#1: Your Account Is Disorganized
This is the number one red flag that the Adwords struggle is real. Tackling a mess of an account structure can be quite the task. So, what are the easiest ways to identify that your account structure needs major renovations?
- Overstuffed Ad Groups: Do you have lots of ad groups with over 25 keywords? Be careful: Having too many keywords per ad group leads to relevancy issues, and if you dig into the data you’ll most likely notice that only a handful of your keywords are generating traffic. Ensure your keywords match your ad copy, and if your ad groups have tons of keywords, the chance that all of those will match your ad text is slim.
- Irrelevant Groupings: This typically ties in with overstuffed ad groups, but it can go even beyond that. Your campaigns should have a relevant theme that ties into the ad groups, which should be grouped based on keyword semantics. Keywords should relate directly to the ad copy and landing pages that searchers are being directed to.
- A Huge Number of Campaigns and/or Ad Groups: Unless you’re a massive retailer selling globally, your account likely does not need to have thousands of ad groups or campaigns. Accounts with too many ad groups or campaigns end up stretching their budgets far too thin, or have a bunch of junk ad groups that aren’t generating any revenue and few impressions. Your account needs to be decluttered to focus on the campaigns and ad groups that actually provide ROI.
#2: You Inherited an AdWords Account OR Have to Build One from Scratch
If you’re inheriting an account, it can be extremely challenging to understand how to make appropriate optimization decisions moving forward. You need to dig into the past history, investigate metrics like average CTR, CPA, Quality Score, impression share, and average positions to set realistic goals and understand where you are in terms of industry standards. Is conversion tracking set up? How is attribution being handled? Is there a mobile strategy in place? Unless you have support from the previous account manager, taking over an account that was already running can be extremely challenging to do alone.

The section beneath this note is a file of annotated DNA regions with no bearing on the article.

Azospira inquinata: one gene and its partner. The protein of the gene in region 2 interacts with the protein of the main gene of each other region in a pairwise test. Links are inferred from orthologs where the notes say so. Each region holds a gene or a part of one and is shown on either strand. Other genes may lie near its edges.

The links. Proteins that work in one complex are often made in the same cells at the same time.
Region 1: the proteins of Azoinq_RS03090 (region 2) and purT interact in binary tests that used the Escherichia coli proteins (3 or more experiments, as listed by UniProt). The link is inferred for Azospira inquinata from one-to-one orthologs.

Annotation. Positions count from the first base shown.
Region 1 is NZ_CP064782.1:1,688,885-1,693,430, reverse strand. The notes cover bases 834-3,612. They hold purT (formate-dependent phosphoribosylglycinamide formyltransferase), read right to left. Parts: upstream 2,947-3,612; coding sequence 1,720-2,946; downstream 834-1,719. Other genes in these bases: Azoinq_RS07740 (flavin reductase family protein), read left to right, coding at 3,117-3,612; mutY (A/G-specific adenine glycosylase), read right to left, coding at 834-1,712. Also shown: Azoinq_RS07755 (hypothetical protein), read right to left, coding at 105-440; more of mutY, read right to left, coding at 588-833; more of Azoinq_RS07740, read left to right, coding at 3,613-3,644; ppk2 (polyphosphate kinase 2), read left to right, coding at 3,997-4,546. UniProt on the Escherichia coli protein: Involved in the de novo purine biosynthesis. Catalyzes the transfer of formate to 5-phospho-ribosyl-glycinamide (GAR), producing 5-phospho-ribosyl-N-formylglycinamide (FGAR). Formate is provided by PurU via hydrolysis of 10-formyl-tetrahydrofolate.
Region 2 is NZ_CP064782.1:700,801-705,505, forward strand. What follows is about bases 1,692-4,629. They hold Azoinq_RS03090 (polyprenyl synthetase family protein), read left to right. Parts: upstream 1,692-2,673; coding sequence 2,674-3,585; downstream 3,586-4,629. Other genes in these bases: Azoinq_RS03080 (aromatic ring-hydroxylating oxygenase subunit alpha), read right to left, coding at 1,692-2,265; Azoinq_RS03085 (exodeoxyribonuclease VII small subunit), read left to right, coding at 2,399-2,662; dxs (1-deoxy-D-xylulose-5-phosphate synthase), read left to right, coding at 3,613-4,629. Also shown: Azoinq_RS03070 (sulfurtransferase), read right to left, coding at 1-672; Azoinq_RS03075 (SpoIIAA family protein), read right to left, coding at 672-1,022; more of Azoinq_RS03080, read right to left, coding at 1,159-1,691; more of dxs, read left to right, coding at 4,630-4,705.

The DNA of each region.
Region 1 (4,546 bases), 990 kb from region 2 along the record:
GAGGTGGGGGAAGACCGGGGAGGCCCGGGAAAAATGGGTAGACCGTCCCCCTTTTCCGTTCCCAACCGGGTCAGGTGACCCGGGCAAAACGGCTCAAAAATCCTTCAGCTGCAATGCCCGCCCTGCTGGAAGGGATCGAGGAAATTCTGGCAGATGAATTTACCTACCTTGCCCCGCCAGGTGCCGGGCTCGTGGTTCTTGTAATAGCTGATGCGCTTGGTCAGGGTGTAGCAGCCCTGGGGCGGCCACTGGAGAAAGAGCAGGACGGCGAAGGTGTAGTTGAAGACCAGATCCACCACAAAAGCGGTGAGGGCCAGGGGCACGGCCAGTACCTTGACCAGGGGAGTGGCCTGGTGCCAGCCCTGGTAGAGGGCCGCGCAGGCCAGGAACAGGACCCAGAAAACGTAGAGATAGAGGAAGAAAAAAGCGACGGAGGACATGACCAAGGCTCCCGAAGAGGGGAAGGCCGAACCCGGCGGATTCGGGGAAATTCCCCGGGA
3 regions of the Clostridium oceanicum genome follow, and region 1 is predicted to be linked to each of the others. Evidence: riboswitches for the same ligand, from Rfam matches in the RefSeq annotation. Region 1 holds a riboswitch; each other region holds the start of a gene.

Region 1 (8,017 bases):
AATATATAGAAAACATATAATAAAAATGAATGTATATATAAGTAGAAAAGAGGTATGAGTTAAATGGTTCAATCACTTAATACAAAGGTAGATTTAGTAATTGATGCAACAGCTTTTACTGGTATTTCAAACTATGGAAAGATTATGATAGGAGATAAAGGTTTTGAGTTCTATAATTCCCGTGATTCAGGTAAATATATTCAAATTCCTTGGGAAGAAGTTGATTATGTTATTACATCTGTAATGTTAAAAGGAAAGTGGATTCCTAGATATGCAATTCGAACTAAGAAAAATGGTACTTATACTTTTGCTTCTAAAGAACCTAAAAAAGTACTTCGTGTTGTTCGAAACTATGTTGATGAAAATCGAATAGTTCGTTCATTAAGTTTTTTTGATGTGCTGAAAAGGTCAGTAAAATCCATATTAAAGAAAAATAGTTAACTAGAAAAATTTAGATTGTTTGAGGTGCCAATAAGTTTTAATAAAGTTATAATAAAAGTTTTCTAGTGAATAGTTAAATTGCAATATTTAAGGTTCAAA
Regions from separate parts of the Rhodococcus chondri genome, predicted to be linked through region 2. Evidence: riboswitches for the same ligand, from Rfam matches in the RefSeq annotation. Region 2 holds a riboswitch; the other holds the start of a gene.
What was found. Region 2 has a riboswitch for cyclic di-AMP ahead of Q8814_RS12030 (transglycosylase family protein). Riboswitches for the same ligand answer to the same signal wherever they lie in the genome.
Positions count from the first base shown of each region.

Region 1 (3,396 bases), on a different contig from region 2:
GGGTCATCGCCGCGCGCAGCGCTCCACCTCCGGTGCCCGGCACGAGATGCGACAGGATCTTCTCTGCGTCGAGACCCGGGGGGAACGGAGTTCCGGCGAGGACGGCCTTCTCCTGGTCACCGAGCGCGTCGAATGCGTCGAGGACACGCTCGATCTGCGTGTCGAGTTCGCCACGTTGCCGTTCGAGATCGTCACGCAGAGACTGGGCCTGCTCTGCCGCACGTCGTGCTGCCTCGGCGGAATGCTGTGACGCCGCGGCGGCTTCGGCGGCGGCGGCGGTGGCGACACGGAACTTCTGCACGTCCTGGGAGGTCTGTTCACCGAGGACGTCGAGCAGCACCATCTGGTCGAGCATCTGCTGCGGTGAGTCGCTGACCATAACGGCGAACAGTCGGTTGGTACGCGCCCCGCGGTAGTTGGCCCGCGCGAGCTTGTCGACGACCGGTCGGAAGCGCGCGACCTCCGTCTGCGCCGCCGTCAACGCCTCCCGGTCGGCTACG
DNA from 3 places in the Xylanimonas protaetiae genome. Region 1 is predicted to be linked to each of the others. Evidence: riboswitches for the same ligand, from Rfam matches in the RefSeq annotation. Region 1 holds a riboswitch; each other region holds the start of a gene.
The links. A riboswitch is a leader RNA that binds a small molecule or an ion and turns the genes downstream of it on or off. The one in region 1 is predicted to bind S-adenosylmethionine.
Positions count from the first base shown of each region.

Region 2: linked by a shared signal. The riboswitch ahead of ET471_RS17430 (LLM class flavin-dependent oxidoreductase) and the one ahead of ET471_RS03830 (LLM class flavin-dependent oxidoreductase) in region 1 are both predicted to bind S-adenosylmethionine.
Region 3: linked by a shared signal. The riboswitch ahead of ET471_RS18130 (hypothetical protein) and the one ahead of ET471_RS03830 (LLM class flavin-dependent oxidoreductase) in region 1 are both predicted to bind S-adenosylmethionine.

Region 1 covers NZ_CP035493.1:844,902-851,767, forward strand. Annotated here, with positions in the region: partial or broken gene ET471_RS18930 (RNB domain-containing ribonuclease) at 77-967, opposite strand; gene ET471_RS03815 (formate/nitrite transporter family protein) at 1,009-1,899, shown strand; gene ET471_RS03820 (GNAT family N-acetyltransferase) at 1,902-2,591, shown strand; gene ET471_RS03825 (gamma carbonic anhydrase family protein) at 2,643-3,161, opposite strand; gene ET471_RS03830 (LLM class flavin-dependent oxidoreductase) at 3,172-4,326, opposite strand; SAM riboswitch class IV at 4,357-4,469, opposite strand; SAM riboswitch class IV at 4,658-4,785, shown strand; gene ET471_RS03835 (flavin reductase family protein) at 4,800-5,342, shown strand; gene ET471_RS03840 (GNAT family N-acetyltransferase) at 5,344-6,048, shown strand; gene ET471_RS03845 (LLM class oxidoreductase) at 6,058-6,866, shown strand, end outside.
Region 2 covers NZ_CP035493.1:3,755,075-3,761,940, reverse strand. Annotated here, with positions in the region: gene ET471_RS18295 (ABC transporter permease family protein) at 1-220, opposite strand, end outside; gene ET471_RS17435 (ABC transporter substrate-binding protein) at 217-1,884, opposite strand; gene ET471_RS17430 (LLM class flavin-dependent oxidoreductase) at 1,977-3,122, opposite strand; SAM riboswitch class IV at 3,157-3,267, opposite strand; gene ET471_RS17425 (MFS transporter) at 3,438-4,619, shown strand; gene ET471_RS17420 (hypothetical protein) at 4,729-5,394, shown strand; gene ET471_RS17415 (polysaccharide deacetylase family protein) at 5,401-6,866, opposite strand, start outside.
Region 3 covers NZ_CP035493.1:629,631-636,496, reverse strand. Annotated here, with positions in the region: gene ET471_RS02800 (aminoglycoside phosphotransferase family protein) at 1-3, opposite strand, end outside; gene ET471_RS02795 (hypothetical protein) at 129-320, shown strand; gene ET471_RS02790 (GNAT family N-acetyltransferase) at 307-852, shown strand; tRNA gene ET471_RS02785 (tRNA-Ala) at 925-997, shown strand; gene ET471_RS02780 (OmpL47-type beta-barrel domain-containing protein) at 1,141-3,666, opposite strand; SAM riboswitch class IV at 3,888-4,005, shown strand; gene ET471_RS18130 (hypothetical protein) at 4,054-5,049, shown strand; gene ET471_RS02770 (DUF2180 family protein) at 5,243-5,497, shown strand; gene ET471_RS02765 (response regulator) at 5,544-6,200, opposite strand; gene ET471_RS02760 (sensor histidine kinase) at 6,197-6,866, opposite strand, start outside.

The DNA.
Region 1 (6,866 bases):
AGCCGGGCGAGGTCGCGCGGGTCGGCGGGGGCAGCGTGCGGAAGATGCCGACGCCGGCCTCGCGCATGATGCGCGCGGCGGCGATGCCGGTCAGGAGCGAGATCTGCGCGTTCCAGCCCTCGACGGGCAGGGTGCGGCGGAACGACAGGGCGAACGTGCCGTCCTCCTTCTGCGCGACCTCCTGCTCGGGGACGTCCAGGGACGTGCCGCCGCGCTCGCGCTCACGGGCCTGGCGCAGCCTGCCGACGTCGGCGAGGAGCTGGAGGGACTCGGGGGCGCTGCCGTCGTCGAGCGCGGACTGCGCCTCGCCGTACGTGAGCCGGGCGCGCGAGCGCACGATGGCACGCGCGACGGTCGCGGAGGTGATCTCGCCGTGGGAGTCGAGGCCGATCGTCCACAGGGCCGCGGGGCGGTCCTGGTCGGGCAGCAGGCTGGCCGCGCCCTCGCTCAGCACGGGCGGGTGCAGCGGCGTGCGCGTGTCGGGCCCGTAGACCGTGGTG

Building out from scratch can leave you in a similar situation, wondering where to start. Creating an entirely new AdWords account requires a tremendous amount of attention to detail, not to mention a strategy for structuring, and unfortunately there’s no one right way to structure an account since each industry and company is unique.
#3: Your Click-Through Rates Are Low
Did you know that the average click-through-rate (CTR) for the Search Network is 2% (according to Google)? CTR is the ratio of clicks to impressions on your ad, so a CTR of 2% means that out of 100 impressions, you got two clicks through to your site.
So if your CTR is 2%, you’re good? Well, not necessarily. The average CTR is different for every industry and business model. Plus, if 2% is average, don’t you want to be above average? CTR also varies depending on the position of your ad – the higher your ad rank, the higher your CTR tends to be.